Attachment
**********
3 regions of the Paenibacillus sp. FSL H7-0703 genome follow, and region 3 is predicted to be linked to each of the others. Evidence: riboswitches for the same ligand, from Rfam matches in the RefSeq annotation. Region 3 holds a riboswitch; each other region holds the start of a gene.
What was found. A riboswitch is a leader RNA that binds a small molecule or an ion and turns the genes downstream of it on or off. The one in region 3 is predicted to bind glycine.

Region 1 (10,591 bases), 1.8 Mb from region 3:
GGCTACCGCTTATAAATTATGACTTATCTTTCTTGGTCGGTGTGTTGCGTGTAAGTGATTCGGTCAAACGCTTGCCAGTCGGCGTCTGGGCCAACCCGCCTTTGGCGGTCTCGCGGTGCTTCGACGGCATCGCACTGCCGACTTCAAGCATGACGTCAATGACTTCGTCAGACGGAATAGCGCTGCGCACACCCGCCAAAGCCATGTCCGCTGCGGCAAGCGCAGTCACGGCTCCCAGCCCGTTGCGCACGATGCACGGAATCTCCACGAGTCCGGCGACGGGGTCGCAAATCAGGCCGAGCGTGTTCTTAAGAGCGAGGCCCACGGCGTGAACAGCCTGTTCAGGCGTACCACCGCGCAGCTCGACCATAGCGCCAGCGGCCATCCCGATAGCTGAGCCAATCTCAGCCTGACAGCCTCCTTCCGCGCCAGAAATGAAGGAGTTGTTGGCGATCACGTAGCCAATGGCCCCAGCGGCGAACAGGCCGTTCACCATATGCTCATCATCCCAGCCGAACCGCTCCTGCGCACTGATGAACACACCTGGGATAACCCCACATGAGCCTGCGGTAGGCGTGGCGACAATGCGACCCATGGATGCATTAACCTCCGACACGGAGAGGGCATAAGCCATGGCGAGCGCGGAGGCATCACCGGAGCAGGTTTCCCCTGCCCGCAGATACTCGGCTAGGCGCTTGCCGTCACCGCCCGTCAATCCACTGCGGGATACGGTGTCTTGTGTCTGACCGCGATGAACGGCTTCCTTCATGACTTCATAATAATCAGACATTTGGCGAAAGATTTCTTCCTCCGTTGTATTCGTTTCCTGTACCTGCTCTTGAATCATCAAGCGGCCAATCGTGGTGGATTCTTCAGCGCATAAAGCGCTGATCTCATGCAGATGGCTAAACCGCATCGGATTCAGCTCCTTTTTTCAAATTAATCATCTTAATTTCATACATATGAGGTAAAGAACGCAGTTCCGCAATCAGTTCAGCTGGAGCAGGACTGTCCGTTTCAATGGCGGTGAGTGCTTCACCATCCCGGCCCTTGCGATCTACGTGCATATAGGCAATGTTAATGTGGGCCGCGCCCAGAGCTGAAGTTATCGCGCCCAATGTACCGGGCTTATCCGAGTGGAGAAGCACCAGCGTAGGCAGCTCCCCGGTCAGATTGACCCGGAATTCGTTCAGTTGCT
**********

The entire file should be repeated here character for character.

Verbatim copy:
3 regions of the Paenibacillus sp. FSL H7-0703 genome follow, and region 3 is predicted to be linked to each of the others. Evidence: riboswitches for the same ligand, from Rfam matches in the RefSeq annotation. Region 3 holds a riboswitch; each other region holds the start of a gene.
What was found. A riboswitch is a leader RNA that binds a small molecule or an ion and turns the genes downstream of it on or off. The one in region 3 is predicted to bind glycine.

Region 1 (10,591 bases), 1.8 Mb from region 3:
GGCTACCGCTTATAAATTATGACTTATCTTTCTTGGTCGGTGTGTTGCGTGTAAGTGATTCGGTCAAACGCTTGCCAGTCGGCGTCTGGGCCAACCCGCCTTTGGCGGTCTCGCGGTGCTTCGACGGCATCGCACTGCCGACTTCAAGCATGACGTCAATGACTTCGTCAGACGGAATAGCGCTGCGCACACCCGCCAAAGCCATGTCCGCTGCGGCAAGCGCAGTCACGGCTCCCAGCCCGTTGCGCACGATGCACGGAATCTCCACGAGTCCGGCGACGGGGTCGCAAATCAGGCCGAGCGTGTTCTTAAGAGCGAGGCCCACGGCGTGAACAGCCTGTTCAGGCGTACCACCGCGCAGCTCGACCATAGCGCCAGCGGCCATCCCGATAGCTGAGCCAATCTCAGCCTGACAGCCTCCTTCCGCGCCAGAAATGAAGGAGTTGTTGGCGATCACGTAGCCAATGGCCCCAGCGGCGAACAGGCCGTTCACCATATGCTCATCATCCCAGCCGAACCGCTCCTGCGCACTGATGAACACACCTGGGATAACCCCACATGAGCCTGCGGTAGGCGTGGCGACAATGCGACCCATGGATGCATTAACCTCCGACACGGAGAGGGCATAAGCCATGGCGAGCGCGGAGGCATCACCGGAGCAGGTTTCCCCTGCCCGCAGATACTCGGCTAGGCGCTTGCCGTCACCGCCCGTCAATCCACTGCGGGATACGGTGTCTTGTGTCTGACCGCGATGAACGGCTTCCTTCATGACTTCATAATAATCAGACATTTGGCGAAAGATTTCTTCCTCCGTTGTATTCGTTTCCTGTACCTGCTCTTGAATCATCAAGCGGCCAATCGTGGTGGATTCTTCAGCGCATAAAGCGCTGATCTCATGCAGATGGCTAAACCGCATCGGATTCAGCTCCTTTTTTCAAATTAATCATCTTAATTTCATACATATGAGGTAAAGAACGCAGTTCCGCAATCAGTTCAGCTGGAGCAGGACTGTCCGTTTCAATGGCGGTGAGTGCTTCACCATCCCGGCCCTTGCGATCTACGTGCATATAGGCAATGTTAATGTGGGCCGCGCCCAGAGCTGAAGTTATCGCGCCCAATGTACCGGGCTTATCCGAGTGGAGAAGCACCAGCGTAGGCAGCTCCCCGGTCAGATTGACCCGGAATTCGTTCAGTTGCT